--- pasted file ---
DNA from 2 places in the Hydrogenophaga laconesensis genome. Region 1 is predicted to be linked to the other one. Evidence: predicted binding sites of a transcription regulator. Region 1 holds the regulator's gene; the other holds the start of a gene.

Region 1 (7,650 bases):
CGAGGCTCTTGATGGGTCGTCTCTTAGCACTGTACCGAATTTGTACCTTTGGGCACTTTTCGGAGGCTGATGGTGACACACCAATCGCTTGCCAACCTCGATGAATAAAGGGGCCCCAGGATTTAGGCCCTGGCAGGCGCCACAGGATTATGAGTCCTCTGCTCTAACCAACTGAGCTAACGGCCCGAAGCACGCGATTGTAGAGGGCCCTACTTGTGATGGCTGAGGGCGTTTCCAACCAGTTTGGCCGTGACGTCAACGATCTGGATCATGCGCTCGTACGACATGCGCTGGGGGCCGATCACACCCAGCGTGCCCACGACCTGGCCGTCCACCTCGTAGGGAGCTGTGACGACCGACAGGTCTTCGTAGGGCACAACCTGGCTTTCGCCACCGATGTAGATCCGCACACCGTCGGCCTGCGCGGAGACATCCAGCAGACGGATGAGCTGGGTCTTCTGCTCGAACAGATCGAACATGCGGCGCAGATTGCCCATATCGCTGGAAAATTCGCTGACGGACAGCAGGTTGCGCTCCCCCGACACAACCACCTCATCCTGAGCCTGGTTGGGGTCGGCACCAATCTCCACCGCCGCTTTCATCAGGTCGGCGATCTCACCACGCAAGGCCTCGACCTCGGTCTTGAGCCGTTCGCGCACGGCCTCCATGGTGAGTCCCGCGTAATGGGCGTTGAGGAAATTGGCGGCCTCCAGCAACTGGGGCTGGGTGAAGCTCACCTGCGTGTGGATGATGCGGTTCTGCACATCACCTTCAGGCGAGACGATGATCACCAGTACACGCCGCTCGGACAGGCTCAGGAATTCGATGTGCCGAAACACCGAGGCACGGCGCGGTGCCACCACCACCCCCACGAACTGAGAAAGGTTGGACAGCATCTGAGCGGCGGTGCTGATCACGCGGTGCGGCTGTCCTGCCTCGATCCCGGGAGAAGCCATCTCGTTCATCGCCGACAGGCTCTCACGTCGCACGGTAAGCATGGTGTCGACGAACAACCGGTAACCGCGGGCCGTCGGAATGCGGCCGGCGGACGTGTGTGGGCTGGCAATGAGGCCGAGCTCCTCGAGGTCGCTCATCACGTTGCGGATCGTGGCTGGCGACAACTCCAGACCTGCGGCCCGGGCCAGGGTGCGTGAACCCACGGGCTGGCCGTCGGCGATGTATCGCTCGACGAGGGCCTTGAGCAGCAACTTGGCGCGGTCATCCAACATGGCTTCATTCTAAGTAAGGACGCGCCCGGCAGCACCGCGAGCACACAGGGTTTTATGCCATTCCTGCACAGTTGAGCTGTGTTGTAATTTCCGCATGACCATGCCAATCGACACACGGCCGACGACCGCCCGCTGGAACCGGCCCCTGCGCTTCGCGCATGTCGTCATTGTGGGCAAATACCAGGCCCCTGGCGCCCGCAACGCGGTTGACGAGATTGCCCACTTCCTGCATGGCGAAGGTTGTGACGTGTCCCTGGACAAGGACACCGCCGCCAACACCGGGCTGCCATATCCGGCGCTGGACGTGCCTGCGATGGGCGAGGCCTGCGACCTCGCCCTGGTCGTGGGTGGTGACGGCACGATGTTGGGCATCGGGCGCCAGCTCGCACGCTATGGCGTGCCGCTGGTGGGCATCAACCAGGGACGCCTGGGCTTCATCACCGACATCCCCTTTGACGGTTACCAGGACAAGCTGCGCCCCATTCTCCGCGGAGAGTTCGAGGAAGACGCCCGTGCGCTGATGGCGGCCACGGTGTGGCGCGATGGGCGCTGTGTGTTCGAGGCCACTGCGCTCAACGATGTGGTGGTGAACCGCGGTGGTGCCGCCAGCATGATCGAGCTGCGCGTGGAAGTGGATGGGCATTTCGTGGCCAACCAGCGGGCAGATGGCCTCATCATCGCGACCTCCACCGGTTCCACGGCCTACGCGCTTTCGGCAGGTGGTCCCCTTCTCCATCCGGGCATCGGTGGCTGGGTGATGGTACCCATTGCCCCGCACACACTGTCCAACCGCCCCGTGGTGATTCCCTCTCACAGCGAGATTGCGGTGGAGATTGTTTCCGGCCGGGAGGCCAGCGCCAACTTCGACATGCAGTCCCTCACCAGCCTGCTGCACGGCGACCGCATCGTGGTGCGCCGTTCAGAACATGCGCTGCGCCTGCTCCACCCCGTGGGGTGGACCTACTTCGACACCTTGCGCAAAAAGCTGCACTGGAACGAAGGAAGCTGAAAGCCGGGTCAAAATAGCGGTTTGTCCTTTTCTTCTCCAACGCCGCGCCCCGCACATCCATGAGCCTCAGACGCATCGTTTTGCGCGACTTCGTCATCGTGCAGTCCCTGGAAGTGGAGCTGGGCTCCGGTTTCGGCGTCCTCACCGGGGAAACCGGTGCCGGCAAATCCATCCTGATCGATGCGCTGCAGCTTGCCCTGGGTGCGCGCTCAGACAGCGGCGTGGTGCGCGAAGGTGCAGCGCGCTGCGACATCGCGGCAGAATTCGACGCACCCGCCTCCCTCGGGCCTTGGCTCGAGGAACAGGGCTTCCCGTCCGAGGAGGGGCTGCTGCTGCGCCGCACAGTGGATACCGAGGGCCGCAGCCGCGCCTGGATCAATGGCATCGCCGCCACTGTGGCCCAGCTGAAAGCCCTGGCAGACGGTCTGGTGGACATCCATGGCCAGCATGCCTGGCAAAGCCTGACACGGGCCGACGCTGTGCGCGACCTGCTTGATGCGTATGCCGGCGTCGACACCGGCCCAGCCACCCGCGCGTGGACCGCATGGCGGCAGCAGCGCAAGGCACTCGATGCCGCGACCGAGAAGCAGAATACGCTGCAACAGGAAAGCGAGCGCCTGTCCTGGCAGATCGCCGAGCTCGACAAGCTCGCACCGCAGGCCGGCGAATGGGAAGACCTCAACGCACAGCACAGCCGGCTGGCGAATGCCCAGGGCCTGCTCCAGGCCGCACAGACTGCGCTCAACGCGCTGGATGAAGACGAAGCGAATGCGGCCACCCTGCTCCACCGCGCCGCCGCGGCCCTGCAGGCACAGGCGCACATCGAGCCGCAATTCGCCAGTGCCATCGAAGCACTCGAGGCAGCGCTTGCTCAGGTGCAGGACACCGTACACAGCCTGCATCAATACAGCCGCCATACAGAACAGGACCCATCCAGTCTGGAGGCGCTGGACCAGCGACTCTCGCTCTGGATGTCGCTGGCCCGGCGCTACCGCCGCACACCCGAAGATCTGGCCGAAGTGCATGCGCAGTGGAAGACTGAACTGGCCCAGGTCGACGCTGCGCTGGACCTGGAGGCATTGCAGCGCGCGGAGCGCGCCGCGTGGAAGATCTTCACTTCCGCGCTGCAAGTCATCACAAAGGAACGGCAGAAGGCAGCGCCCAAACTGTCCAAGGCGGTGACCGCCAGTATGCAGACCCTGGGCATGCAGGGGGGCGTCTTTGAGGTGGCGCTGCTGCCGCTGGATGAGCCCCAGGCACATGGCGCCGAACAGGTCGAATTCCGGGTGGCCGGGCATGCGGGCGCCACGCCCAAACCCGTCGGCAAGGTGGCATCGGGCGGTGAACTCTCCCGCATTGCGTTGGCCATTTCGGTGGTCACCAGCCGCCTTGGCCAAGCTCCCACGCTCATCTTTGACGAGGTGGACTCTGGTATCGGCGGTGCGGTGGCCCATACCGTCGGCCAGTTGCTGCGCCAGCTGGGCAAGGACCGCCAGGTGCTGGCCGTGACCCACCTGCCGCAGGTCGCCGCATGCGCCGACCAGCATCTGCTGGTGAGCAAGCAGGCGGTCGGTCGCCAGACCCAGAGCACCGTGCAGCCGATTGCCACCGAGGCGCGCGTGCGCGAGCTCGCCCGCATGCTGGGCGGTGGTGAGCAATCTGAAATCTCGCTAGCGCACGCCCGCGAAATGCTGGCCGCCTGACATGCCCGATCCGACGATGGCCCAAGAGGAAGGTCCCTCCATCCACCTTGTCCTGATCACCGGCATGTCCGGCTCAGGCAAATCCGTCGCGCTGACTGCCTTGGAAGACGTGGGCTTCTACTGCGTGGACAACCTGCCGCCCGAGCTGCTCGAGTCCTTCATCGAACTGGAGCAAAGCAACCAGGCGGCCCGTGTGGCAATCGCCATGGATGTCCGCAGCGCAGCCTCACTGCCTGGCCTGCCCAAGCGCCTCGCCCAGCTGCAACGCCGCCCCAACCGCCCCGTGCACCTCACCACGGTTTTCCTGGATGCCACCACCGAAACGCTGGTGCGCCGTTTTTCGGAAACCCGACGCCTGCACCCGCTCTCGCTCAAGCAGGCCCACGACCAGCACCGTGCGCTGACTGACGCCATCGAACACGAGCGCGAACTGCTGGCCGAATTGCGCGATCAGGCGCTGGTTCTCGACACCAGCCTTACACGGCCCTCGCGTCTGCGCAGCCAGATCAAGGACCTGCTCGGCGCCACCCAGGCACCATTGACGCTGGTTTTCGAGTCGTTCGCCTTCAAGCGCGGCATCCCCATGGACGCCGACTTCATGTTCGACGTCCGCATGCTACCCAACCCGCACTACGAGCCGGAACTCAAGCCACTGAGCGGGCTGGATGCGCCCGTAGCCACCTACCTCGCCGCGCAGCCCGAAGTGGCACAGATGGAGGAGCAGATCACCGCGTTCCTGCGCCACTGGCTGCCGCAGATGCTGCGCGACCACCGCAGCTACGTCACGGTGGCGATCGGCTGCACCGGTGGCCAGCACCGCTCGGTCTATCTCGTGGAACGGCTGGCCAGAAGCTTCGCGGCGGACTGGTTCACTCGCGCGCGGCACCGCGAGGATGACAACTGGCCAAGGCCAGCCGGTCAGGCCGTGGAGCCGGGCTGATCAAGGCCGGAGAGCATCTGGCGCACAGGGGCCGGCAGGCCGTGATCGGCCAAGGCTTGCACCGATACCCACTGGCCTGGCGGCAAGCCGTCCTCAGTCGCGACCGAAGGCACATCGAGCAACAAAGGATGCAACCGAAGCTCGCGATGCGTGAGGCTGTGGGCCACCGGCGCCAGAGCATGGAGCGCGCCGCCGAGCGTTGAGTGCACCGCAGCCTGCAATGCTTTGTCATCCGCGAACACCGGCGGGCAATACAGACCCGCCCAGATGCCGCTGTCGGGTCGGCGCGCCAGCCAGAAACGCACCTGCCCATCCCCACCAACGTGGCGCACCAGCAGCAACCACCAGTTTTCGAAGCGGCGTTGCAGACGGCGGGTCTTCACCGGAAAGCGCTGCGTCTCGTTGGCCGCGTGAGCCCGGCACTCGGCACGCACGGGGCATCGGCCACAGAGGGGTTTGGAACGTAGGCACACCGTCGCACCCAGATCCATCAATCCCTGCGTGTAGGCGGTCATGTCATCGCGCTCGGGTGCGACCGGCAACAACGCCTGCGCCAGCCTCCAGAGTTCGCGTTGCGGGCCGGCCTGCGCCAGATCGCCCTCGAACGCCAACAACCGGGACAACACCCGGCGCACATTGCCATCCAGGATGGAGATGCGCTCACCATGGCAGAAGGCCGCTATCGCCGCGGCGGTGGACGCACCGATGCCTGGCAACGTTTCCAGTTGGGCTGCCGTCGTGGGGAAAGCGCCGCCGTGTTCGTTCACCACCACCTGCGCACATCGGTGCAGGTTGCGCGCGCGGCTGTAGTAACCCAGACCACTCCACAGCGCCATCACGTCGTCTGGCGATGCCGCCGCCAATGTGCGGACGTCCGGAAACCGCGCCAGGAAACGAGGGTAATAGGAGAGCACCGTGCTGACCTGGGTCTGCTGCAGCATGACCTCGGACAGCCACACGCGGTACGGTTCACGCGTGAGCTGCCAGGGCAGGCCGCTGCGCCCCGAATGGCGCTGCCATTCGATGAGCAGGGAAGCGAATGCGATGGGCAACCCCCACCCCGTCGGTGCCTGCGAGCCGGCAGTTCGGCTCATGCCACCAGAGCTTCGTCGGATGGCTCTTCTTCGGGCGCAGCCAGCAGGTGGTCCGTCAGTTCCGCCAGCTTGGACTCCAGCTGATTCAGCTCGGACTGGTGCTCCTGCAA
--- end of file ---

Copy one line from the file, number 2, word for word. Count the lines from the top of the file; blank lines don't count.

Region 1 (7,650 bases):